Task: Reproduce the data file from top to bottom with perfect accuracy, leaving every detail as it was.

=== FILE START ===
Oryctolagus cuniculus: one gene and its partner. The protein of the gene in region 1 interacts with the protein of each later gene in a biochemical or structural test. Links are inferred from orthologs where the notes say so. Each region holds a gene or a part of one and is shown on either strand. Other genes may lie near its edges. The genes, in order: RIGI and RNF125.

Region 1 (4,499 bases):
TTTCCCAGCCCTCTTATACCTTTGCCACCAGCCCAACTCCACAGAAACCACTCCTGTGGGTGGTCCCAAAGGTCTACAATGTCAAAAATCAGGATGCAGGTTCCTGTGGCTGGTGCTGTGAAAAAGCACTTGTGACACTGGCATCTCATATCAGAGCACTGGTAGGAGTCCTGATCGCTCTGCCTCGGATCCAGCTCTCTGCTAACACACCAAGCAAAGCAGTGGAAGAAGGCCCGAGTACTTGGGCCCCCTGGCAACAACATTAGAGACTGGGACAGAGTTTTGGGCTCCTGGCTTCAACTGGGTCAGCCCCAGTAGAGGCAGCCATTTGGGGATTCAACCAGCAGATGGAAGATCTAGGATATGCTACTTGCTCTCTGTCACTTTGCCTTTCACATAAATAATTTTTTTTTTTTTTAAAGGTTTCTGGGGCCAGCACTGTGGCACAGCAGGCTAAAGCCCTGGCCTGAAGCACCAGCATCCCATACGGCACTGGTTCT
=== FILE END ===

Oryctolagus cuniculus: one gene and its partner. The protein of the gene in region 1 interacts with the protein of each later gene in a biochemical or structural test. Links are inferred from orthologs where the notes say so. Each region holds a gene or a part of one and is shown on either strand. Other genes may lie near its edges. The genes, in order: RIGI and RNF125.

Region 1 (4,499 bases):
TTTCCCAGCCCTCTTATACCTTTGCCACCAGCCCAACTCCACAGAAACCACTCCTGTGGGTGGTCCCAAAGGTCTACAATGTCAAAAATCAGGATGCAGGTTCCTGTGGCTGGTGCTGTGAAAAAGCACTTGTGACACTGGCATCTCATATCAGAGCACTGGTAGGAGTCCTGATCGCTCTGCCTCGGATCCAGCTCTCTGCTAACACACCAAGCAAAGCAGTGGAAGAAGGCCCGAGTACTTGGGCCCCCTGGCAACAACATTAGAGACTGGGACAGAGTTTTGGGCTCCTGGCTTCAACTGGGTCAGCCCCAGTAGAGGCAGCCATTTGGGGATTCAACCAGCAGATGGAAGATCTAGGATATGCTACTTGCTCTCTGTCACTTTGCCTTTCACATAAATAATTTTTTTTTTTTTTAAAGGTTTCTGGGGCCAGCACTGTGGCACAGCAGGCTAAAGCCCTGGCCTGAAGCACCAGCATCCCATACGGCACTGGTTCT